Saturday, 5 August 2017

Holy Cross Churchyard Plant Survey - End of June

On the 24th of June, I recorded the plants in Uckfield's Holy Cross Churchyard for the Sussex Botanical Recording Society's Churchyard survey. As the weather was miserable on the day I did the survey I returned on the 1st of July to check some IDs and take some photos. This is my third visit, the first two being at the beginning and end of April

I've already recorded over 80 species and it was good to see some properly out in flower, like the Bird's Foot Trefoil (Lotus corniculatus) shown below.

Bird's Foot Trefoil.
I heard a buzzing and took a closer look at the bee pollinating the flowers.

Common Carder Bee on Bird's Foot Trefoil.
I was intrigued by the writing on the gravestone. The weather-worn letters were difficult to read but I could make out ...
.... Uckfield ...
Blessed are the pure in heart
... shall see god.

Thomas Brooke may have been a tailor on Uckfield High Street or one of his family.

Nearby a White-Tailed Bumblebee was foraging in the hedge alongside the churchyard.

White-tailed Bumblebee on bramble flowers.
Some of the plants I recorded are those little weeds that are so familiar that we hardly even see them. Identifying them obliged me to take a proper look at them.

Distinguishing between Willowherbs by comparing the share of the stigma (central female part).
The Collins Wild Flower Guide has keys that help me pick my way through different types of similar flower. The two Willowherbs I found were:
  • on the left, with an undivided stigma, is Square Stalked Willowherb (Epilobium Tetragonum)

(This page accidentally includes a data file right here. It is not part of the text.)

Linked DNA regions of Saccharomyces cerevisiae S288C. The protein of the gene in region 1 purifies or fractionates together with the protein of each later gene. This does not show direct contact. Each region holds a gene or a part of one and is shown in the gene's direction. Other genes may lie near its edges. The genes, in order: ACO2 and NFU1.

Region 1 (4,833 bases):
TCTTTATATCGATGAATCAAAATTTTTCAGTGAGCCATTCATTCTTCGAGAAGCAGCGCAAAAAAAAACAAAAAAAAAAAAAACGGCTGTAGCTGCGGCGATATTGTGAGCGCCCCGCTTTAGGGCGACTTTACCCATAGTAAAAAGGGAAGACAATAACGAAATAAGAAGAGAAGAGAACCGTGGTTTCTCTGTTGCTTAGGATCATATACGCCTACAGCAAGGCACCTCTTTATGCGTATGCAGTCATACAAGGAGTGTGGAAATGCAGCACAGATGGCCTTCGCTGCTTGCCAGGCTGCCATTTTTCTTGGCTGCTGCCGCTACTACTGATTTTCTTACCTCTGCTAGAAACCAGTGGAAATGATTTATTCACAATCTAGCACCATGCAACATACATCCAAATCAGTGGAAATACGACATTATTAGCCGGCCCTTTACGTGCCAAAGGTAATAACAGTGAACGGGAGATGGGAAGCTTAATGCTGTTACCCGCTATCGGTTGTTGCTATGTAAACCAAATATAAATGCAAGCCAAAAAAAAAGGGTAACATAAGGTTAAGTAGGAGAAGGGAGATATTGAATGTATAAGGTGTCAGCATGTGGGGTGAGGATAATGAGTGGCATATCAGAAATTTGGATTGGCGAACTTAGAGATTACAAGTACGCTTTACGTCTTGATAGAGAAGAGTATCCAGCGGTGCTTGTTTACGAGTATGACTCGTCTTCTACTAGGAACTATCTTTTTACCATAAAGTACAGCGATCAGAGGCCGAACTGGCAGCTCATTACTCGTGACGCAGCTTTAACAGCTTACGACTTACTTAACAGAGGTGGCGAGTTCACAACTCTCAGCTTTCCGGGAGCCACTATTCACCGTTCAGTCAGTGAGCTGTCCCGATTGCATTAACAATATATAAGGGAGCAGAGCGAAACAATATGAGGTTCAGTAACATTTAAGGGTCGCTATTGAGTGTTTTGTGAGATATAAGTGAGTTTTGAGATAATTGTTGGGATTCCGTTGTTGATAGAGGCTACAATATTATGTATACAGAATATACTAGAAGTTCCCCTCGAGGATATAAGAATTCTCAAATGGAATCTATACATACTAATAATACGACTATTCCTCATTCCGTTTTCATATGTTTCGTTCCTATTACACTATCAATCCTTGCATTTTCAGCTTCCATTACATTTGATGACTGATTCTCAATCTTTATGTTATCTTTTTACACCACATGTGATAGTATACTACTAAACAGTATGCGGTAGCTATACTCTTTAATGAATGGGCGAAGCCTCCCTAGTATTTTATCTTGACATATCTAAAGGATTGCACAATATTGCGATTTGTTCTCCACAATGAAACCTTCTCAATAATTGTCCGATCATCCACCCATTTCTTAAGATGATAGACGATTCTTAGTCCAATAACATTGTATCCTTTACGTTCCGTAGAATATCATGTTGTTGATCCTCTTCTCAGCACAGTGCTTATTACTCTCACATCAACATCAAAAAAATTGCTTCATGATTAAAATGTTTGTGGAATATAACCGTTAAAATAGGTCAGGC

• on the right, stigma has four lobes, is Hoary willowherb (Epilobium Parviflorum).
The big, showy Evening Primrose flowers are a complete contrast to the dainty little willowherbs. Surprisingly, there are members of the same family.

Large Evening Primrose.
I thought that an evening primrose would be straightforward to identify but, again, there are several different species.

Red speckles on Evening Primrose stem.
The red speckles on the stem and other details helped me identify the plant as Large Evening Primrose (Oenothera glazioviana).

Yellow seems to be the colour of June. Another yellow flower that I added to the list was Smooth Hawkweed (Crepis capillaris)

Smooth Hawkweed.

Another plant we take for granted is grasses. I found a few more to add to my list including some that had escaped the mower because they are inside the metal railings around plots.

False Oat grass (Arrhenatherum elatius)
I'm sure that the Goldfinches and House Sparrows that I have seen in the churchyard will appreciate the seeds.

I finally managed to identify the large fern by the door as a Male Fern (Dryopteris filix-mas). I find ferns very difficult to identify. This time, my trusty plant guide directed me to inspect the spores and the edges of the leaves.

Male Fern - underside of leaf showing spores.
One of my favourites this time was Yellow Fumitory (Corydalis lutea).

Yellow Fumitory growing on the church walls.
After this it was time to leave the memorials, birds and flowers behind and visit the Farmer Market.

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